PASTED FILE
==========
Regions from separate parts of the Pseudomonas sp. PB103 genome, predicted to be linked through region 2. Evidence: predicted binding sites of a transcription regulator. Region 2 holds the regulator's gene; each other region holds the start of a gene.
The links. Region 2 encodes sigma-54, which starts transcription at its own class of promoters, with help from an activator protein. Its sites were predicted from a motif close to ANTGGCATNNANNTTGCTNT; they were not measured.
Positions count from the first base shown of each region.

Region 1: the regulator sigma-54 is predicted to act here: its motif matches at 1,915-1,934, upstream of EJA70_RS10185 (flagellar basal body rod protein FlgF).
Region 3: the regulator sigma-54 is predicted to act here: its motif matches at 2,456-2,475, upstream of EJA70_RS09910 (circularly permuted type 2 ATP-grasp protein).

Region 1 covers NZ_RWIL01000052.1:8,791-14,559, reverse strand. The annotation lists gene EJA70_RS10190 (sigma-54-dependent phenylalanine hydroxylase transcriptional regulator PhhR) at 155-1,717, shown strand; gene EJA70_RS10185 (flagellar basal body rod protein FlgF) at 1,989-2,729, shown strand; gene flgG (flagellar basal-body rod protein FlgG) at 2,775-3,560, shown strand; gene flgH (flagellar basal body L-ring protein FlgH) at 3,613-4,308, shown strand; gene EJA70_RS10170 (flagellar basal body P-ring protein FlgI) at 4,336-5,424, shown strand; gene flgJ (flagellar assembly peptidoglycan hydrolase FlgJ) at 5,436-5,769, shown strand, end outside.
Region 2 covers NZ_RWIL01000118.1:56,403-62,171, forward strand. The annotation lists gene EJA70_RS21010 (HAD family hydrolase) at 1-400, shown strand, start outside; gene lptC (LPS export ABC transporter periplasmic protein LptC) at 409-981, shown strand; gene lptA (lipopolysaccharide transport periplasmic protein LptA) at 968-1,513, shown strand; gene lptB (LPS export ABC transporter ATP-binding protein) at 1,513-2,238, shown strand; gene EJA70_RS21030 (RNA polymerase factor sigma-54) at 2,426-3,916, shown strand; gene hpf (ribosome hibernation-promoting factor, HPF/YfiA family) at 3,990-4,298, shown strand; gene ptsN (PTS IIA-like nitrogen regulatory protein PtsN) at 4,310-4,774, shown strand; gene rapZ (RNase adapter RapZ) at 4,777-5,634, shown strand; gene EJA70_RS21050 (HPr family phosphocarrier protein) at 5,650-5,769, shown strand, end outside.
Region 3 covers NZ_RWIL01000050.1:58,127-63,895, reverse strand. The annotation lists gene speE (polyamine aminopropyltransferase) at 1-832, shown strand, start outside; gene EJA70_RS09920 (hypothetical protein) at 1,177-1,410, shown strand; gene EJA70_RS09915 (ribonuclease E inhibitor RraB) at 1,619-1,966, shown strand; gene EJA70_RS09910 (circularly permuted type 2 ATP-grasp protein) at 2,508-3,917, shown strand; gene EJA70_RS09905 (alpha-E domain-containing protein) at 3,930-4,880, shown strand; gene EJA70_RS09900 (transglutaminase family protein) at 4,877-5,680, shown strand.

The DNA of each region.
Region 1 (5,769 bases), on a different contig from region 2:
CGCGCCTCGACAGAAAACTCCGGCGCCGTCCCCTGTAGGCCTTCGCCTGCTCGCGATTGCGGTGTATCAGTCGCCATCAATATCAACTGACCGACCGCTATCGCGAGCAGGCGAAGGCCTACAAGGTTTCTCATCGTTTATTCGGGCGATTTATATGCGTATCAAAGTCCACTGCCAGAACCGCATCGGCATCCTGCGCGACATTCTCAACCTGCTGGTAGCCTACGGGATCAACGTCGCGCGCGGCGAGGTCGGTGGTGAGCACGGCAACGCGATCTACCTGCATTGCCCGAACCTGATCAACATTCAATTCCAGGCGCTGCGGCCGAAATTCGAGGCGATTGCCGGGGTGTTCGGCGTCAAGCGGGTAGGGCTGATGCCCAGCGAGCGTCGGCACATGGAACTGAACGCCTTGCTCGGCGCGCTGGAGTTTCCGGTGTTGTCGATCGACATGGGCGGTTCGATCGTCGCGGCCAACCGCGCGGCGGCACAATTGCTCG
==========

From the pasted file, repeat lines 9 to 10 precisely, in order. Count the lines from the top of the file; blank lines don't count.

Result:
The DNA of each region.
Region 1 (5,769 bases), on a different contig from region 2: